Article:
Independence Day and books
Happy Independence Day!
There will be more interesting pictures of the day tomorrow, but here is a token one. It's G. (left) and L. looking at the books I just pulled off our bookshelf. Last night, as I was tucking K., in, he asked what we were doing the next day and I told him it was the Fourth of July, Independence Day. He then asks, "What's that?" Clearly, we need to review American history again. (I'm not panicked because it was already on the docket for the next school year.) I did think that I would pull out a couple books in honor of the day.
What did I pull off? Well, first there is The Declaration of Independence: The Words that Made America illustrated by Sam Fink. I like this because it is the entire text of the document in picture book form. So each two-page spread has a line or two of the Declaration and an illustration to go with it. Reading it I realize just how little of the Declaration we are used to hearing.
The next is Yankee Doodle by Gary Chalk. This book takes the verses of the song and gives the history that explains them. While it covers a bit more than the signing of the Declaration, it also gives a good explanation of the signing and why. Plus, I love how it makes the sometimes odd lyrics of a song children sing without thinking make sense.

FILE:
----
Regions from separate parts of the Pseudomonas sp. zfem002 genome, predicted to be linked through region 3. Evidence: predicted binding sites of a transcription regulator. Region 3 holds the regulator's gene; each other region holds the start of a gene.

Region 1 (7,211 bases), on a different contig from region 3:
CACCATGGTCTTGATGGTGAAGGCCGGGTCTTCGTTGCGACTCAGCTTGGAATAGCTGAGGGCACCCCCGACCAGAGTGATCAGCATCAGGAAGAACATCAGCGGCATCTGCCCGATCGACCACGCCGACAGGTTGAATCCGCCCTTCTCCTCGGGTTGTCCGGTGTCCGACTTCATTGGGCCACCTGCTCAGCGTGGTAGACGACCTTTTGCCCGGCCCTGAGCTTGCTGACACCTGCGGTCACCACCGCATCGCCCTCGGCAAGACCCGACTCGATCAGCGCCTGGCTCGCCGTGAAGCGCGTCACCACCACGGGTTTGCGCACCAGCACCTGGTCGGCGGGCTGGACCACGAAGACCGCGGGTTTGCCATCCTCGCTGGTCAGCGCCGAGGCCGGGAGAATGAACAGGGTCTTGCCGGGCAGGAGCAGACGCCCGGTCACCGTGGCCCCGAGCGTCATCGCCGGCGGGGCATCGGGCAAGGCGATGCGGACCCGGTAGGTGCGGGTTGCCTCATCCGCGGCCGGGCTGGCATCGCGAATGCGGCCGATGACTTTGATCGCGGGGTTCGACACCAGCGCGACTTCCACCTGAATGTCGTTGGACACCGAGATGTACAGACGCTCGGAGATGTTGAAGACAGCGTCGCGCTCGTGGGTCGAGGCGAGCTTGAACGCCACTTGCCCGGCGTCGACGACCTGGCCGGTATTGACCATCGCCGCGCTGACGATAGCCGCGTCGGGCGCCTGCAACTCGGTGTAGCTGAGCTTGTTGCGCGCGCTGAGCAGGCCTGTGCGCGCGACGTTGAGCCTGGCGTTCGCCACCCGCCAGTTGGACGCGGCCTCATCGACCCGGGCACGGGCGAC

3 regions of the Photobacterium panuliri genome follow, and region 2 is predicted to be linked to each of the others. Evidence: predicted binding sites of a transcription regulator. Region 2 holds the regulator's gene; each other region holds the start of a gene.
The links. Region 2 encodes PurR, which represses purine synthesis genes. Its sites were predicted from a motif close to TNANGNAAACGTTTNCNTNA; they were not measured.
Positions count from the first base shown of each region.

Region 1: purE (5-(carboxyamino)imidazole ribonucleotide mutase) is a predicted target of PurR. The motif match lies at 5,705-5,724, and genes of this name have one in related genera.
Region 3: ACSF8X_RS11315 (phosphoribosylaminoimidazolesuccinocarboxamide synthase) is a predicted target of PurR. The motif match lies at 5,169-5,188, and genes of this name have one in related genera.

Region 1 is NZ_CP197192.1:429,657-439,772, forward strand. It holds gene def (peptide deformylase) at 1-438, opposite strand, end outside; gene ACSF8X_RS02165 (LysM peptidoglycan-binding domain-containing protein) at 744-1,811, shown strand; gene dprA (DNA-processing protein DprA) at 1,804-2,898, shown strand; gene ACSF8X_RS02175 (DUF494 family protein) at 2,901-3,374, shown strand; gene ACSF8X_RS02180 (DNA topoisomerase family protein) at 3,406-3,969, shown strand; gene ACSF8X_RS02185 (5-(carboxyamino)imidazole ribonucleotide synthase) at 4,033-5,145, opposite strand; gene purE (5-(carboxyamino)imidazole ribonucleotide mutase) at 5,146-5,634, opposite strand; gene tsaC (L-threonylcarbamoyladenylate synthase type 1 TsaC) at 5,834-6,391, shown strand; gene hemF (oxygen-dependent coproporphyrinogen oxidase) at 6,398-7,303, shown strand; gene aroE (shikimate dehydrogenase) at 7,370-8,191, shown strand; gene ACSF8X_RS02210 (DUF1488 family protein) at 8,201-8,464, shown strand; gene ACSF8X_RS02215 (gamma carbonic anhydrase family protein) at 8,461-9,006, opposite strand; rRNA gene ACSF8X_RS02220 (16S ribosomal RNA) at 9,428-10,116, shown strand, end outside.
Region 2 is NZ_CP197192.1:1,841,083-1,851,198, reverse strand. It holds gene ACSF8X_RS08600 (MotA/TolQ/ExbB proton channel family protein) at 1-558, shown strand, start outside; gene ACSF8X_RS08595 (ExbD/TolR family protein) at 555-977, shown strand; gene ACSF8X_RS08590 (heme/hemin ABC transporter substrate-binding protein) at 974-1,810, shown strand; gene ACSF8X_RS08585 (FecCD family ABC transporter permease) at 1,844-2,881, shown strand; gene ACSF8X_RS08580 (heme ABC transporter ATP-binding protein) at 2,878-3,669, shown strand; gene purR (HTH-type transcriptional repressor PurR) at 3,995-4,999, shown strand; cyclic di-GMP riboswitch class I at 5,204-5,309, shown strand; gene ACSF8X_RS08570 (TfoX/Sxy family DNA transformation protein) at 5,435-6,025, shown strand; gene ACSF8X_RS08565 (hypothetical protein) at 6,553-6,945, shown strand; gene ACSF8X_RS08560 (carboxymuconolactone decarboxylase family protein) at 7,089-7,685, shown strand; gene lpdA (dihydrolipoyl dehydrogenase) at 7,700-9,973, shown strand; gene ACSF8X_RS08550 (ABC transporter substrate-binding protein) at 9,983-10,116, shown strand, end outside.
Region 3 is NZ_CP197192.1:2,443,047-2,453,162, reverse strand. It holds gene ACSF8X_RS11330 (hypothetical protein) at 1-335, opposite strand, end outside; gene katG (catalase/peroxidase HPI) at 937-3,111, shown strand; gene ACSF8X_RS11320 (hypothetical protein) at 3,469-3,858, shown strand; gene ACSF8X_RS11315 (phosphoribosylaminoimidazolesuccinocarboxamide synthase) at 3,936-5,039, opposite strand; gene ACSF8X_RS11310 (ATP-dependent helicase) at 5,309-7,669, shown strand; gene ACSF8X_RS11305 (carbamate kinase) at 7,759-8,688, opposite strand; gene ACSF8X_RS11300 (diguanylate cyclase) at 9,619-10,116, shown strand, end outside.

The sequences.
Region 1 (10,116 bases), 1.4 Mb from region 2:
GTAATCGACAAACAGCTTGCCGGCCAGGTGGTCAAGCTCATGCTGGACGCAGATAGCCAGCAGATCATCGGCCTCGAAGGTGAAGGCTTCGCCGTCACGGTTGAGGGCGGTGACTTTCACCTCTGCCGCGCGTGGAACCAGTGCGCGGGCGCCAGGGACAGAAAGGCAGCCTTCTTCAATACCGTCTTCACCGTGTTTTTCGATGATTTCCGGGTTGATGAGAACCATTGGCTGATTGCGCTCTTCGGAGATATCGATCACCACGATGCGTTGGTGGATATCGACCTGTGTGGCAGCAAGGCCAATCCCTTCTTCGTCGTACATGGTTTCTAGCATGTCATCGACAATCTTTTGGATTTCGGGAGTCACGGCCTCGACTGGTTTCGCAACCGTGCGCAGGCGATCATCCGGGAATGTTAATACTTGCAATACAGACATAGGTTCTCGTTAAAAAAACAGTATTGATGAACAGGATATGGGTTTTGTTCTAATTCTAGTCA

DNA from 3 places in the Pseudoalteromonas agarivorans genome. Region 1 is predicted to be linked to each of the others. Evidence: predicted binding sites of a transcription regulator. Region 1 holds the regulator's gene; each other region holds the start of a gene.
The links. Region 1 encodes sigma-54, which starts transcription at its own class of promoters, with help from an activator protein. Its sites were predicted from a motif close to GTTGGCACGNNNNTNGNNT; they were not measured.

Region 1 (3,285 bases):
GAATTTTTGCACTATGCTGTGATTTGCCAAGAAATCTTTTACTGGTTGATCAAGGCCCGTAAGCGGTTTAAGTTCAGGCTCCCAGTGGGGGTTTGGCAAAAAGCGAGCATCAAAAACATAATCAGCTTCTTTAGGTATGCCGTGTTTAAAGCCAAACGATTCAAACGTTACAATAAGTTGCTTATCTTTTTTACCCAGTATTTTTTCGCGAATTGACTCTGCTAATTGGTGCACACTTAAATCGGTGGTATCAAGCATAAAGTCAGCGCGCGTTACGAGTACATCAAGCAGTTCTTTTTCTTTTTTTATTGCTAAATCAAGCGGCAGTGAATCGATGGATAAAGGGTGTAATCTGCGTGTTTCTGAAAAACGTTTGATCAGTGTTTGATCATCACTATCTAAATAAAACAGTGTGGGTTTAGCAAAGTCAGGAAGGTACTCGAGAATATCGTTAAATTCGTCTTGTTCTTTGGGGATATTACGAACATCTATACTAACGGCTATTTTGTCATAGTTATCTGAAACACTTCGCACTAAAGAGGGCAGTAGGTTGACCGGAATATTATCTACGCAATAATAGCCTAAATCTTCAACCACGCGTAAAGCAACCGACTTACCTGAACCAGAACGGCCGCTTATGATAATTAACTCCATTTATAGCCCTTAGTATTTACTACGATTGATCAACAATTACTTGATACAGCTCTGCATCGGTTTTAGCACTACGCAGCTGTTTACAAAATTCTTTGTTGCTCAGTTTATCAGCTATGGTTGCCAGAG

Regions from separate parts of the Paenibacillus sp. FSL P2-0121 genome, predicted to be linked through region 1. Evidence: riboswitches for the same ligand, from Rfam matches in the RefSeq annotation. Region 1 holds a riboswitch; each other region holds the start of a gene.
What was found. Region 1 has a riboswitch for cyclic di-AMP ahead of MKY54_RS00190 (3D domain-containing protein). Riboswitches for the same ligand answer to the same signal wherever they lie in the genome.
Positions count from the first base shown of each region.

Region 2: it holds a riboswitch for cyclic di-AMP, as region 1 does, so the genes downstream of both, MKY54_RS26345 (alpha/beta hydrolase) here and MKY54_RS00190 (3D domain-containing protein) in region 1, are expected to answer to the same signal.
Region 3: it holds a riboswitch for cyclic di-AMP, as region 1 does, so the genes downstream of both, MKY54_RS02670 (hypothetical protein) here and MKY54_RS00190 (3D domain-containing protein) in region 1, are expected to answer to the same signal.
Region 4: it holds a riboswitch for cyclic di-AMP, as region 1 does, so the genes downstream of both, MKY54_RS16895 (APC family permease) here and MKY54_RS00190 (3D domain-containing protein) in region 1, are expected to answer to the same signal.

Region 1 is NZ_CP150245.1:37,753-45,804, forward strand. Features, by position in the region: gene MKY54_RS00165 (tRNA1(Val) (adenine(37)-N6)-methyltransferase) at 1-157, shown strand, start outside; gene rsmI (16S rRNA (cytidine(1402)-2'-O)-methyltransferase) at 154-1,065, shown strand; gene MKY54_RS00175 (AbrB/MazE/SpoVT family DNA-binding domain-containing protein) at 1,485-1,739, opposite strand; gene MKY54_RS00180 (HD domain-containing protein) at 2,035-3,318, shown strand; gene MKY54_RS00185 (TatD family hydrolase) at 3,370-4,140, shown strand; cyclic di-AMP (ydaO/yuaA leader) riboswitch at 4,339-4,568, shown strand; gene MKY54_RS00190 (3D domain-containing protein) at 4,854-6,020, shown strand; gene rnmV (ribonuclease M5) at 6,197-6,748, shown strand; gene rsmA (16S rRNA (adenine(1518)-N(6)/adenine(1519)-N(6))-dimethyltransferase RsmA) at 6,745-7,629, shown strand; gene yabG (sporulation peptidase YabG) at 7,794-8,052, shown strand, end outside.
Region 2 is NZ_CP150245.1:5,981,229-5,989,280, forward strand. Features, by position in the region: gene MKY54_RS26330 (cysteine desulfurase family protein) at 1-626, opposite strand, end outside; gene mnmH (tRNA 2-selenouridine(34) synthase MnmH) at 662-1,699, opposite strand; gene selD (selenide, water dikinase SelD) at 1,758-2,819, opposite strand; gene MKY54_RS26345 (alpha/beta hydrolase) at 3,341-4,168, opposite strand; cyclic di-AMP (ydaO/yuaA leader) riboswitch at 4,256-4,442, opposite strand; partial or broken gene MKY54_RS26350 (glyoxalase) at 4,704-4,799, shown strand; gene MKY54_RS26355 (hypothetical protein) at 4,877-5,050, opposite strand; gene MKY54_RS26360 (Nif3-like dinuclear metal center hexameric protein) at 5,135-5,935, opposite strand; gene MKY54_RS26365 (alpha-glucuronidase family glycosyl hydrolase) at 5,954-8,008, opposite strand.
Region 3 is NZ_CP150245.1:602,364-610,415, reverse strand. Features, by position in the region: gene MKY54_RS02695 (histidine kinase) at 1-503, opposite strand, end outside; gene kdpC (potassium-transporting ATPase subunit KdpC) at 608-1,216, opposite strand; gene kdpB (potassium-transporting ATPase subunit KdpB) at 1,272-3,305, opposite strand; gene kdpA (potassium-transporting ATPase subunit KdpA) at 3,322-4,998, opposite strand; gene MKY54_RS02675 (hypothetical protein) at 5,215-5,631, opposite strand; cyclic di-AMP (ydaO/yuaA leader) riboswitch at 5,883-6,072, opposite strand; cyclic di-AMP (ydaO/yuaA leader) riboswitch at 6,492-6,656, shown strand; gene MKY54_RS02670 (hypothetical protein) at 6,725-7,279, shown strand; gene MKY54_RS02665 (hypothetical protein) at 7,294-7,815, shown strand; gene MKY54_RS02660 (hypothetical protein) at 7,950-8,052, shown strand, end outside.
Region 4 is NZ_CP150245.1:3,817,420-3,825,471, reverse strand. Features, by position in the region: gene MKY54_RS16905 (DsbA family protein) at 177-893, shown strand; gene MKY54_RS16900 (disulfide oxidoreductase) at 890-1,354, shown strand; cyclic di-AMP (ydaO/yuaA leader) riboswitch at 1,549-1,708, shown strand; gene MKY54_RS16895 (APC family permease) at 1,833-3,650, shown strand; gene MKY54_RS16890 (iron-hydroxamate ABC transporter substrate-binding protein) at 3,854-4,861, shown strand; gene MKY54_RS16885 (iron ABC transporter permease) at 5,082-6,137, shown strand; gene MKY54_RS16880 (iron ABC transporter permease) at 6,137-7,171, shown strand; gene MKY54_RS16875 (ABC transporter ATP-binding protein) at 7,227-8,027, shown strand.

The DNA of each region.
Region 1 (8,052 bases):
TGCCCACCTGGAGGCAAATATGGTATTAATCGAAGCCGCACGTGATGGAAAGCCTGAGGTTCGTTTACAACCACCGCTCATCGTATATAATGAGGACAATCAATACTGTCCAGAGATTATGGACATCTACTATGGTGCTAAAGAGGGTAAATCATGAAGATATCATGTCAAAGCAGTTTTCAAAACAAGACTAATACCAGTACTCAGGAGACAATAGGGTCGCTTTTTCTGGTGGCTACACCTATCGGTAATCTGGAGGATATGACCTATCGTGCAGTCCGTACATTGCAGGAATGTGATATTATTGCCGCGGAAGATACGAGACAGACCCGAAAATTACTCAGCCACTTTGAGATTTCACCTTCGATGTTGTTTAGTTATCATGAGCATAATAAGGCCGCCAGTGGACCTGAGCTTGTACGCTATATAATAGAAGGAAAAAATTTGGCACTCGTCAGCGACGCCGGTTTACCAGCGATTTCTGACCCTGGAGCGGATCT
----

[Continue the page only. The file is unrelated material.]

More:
Last is a slightly long book, Will You Sign Here, John Hancock? by Jean Fritz. This book is more of a short biography of John Hancock, but it also spends some time talking about his very large signature and the signing of the Declaration.
Finally, we will probably watch (again) the movie 1776 at some point this week. I was ten during the Bicentennial and have some vivid memories from the events that happened. I kept for a long time the penny that was smashed by the Freedom Train and remember going through the Freedom Train itself. I remember watching all the tall ships on TV which were part of the celebrations. And I remember going on a school field trip to a movie theater to watch 1776. I fell in love with it and a few years later when we visited the historic area of Philadelphia, seeing the actual rooms the Continental Congress sat in felt a little like a pilgrimage. I sill love it and occasionally make my children sit through it. It may not be entirely historically accurate, but for me as a child, it helped to much to explain the events of the revolution and make it interesting and accessible.
Happy Fourth of July everyone!